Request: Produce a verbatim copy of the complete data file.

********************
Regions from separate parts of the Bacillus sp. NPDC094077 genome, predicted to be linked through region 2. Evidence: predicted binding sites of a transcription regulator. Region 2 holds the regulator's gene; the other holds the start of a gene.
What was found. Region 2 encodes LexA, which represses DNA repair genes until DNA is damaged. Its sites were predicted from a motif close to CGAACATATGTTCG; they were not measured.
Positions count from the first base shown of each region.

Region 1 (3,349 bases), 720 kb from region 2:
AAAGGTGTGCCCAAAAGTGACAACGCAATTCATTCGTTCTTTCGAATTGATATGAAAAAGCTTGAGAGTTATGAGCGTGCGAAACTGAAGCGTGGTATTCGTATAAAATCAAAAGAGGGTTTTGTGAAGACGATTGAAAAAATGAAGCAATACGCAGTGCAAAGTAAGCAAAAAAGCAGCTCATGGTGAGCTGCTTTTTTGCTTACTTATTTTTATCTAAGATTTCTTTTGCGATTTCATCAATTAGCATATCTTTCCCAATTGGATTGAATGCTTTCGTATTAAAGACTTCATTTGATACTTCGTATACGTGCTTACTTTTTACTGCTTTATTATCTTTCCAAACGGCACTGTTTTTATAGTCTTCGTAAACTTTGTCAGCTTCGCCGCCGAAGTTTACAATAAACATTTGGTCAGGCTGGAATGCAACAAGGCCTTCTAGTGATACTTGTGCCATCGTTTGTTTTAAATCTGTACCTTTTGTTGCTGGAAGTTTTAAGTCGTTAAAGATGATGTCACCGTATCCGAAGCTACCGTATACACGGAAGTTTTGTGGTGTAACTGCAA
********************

Regions from separate parts of the Bacillus sp. NPDC094077 genome, predicted to be linked through region 2. Evidence: predicted binding sites of a transcription regulator. Region 2 holds the regulator's gene; the other holds the start of a gene.
What was found. Region 2 encodes LexA, which represses DNA repair genes until DNA is damaged. Its sites were predicted from a motif close to CGAACATATGTTCG; they were not measured.
Positions count from the first base shown of each region.

Region 1 (3,349 bases), 720 kb from region 2:
AAAGGTGTGCCCAAAAGTGACAACGCAATTCATTCGTTCTTTCGAATTGATATGAAAAAGCTTGAGAGTTATGAGCGTGCGAAACTGAAGCGTGGTATTCGTATAAAATCAAAAGAGGGTTTTGTGAAGACGATTGAAAAAATGAAGCAATACGCAGTGCAAAGTAAGCAAAAAAGCAGCTCATGGTGAGCTGCTTTTTTGCTTACTTATTTTTATCTAAGATTTCTTTTGCGATTTCATCAATTAGCATATCTTTCCCAATTGGATTGAATGCTTTCGTATTAAAGACTTCATTTGATACTTCGTATACGTGCTTACTTTTTACTGCTTTATTATCTTTCCAAACGGCACTGTTTTTATAGTCTTCGTAAACTTTGTCAGCTTCGCCGCCGAAGTTTACAATAAACATTTGGTCAGGCTGGAATGCAACAAGGCCTTCTAGTGATACTTGTGCCATCGTTTGTTTTAAATCTGTACCTTTTGTTGCTGGAAGTTTTAAGTCGTTAAAGATGATGTCACCGTATCCGAAGCTACCGTATACACGGAAGTTTTGTGGTGTAACTGCAA